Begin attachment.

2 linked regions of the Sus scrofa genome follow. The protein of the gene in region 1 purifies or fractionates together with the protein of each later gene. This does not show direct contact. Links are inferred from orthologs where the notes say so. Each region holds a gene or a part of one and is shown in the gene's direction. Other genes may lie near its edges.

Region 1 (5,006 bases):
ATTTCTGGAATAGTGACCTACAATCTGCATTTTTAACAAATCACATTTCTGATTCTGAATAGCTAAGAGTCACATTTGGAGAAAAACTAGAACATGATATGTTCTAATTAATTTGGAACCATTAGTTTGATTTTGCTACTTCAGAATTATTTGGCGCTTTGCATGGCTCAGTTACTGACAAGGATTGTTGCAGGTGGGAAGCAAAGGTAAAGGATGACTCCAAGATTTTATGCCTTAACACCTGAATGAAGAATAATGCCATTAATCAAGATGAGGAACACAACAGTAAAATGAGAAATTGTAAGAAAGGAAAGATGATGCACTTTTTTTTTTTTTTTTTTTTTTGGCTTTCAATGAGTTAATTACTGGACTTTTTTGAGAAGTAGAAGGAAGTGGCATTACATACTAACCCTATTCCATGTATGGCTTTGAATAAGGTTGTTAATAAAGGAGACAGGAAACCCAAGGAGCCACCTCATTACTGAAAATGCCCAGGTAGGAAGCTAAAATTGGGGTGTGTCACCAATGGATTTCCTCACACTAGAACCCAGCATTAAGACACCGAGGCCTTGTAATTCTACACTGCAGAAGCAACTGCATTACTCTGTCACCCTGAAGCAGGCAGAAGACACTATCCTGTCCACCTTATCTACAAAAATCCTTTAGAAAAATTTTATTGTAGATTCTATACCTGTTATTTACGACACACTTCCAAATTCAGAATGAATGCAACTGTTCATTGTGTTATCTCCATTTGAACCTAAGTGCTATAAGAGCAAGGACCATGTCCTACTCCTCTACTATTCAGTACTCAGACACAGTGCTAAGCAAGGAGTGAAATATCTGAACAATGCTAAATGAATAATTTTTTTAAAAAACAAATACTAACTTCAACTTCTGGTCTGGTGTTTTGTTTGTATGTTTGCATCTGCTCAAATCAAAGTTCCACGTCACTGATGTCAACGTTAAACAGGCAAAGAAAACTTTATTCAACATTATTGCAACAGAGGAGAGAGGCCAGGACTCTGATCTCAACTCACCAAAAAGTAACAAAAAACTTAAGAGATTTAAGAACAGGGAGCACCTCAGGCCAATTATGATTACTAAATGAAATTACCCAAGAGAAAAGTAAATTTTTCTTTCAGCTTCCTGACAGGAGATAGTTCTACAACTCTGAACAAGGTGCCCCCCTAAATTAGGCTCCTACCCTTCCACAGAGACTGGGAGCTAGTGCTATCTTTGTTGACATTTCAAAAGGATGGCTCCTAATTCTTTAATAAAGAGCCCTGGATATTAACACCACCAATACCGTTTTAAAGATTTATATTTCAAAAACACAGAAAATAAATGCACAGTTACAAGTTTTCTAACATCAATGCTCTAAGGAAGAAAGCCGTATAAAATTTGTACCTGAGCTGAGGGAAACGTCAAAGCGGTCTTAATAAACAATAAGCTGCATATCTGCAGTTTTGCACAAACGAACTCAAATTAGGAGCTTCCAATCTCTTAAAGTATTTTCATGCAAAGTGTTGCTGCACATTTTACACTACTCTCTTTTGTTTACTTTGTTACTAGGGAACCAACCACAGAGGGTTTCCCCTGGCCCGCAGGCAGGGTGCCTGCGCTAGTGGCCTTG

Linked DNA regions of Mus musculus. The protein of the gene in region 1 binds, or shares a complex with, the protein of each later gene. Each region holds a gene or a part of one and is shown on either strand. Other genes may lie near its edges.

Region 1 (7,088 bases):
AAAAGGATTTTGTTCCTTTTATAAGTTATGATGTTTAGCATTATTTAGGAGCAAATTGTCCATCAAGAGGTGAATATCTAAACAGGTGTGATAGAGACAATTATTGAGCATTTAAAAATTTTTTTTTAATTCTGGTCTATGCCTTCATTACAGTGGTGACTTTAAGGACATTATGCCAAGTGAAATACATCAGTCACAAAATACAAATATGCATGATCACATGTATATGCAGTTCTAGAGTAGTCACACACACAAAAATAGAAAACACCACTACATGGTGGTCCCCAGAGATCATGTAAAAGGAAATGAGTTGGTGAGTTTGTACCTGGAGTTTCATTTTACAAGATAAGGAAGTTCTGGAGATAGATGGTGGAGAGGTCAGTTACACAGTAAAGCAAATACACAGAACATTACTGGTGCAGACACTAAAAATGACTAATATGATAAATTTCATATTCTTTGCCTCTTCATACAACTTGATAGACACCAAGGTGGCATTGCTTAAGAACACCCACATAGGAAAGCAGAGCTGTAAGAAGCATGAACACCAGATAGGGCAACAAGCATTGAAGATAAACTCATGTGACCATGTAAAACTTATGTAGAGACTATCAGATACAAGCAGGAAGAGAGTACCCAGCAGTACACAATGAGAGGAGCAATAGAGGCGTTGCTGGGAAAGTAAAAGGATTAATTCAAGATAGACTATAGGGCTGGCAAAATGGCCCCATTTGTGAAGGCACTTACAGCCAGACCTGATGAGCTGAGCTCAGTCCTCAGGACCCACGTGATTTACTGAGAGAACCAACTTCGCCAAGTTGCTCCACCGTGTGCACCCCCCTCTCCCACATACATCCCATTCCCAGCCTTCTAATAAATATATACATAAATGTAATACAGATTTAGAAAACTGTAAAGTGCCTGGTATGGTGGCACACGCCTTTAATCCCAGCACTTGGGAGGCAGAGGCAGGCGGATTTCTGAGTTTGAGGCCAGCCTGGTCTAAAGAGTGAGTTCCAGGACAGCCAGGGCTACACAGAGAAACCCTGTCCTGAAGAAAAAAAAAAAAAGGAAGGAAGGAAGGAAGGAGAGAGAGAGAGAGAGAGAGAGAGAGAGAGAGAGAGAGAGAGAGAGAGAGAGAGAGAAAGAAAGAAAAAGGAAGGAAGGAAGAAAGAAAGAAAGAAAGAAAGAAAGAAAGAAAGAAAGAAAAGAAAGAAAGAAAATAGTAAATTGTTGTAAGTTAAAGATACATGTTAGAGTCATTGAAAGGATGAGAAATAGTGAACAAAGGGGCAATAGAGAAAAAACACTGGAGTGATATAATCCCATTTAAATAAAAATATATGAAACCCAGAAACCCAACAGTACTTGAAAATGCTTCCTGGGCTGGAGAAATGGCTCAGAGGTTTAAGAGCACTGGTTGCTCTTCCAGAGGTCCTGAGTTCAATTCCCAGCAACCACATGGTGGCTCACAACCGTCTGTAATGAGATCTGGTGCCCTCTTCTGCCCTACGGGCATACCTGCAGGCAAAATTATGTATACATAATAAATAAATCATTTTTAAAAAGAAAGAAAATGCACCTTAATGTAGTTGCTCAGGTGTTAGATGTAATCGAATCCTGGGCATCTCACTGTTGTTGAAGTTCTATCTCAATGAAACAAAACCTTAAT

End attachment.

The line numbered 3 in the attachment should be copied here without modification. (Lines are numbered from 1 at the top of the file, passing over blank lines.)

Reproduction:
ATTTCTGGAATAGTGACCTACAATCTGCATTTTTAACAAATCACATTTCTGATTCTGAATAGCTAAGAGTCACATTTGGAGAAAAACTAGAACATGATATGTTCTAATTAATTTGGAACCATTAGTTTGATTTTGCTACTTCAGAATTATTTGGCGCTTTGCATGGCTCAGTTACTGACAAGGATTGTTGCAGGTGGGAAGCAAAGGTAAAGGATGACTCCAAGATTTTATGCCTTAACACCTGAATGAAGAATAATGCCATTAATCAAGATGAGGAACACAACAGTAAAATGAGAAATTGTAAGAAAGGAAAGATGATGCACTTTTTTTTTTTTTTTTTTTTTTGGCTTTCAATGAGTTAATTACTGGACTTTTTTGAGAAGTAGAAGGAAGTGGCATTACATACTAACCCTATTCCATGTATGGCTTTGAATAAGGTTGTTAATAAAGGAGACAGGAAACCCAAGGAGCCACCTCATTACTGAAAATGCCCAGGTAGGAAGCTAAAATTGGGGTGTGTCACCAATGGATTTCCTCACACTAGAACCCAGCATTAAGACACCGAGGCCTTGTAATTCTACACTGCAGAAGCAACTGCATTACTCTGTCACCCTGAAGCAGGCAGAAGACACTATCCTGTCCACCTTATCTACAAAAATCCTTTAGAAAAATTTTATTGTAGATTCTATACCTGTTATTTACGACACACTTCCAAATTCAGAATGAATGCAACTGTTCATTGTGTTATCTCCATTTGAACCTAAGTGCTATAAGAGCAAGGACCATGTCCTACTCCTCTACTATTCAGTACTCAGACACAGTGCTAAGCAAGGAGTGAAATATCTGAACAATGCTAAATGAATAATTTTTTTAAAAAACAAATACTAACTTCAACTTCTGGTCTGGTGTTTTGTTTGTATGTTTGCATCTGCTCAAATCAAAGTTCCACGTCACTGATGTCAACGTTAAACAGGCAAAGAAAACTTTATTCAACATTATTGCAACAGAGGAGAGAGGCCAGGACTCTGATCTCAACTCACCAAAAAGTAACAAAAAACTTAAGAGATTTAAGAACAGGGAGCACCTCAGGCCAATTATGATTACTAAATGAAATTACCCAAGAGAAAAGTAAATTTTTCTTTCAGCTTCCTGACAGGAGATAGTTCTACAACTCTGAACAAGGTGCCCCCCTAAATTAGGCTCCTACCCTTCCACAGAGACTGGGAGCTAGTGCTATCTTTGTTGACATTTCAAAAGGATGGCTCCTAATTCTTTAATAAAGAGCCCTGGATATTAACACCACCAATACCGTTTTAAAGATTTATATTTCAAAAACACAGAAAATAAATGCACAGTTACAAGTTTTCTAACATCAATGCTCTAAGGAAGAAAGCCGTATAAAATTTGTACCTGAGCTGAGGGAAACGTCAAAGCGGTCTTAATAAACAATAAGCTGCATATCTGCAGTTTTGCACAAACGAACTCAAATTAGGAGCTTCCAATCTCTTAAAGTATTTTCATGCAAAGTGTTGCTGCACATTTTACACTACTCTCTTTTGTTTACTTTGTTACTAGGGAACCAACCACAGAGGGTTTCCCCTGGCCCGCAGGCAGGGTGCCTGCGCTAGTGGCCTTG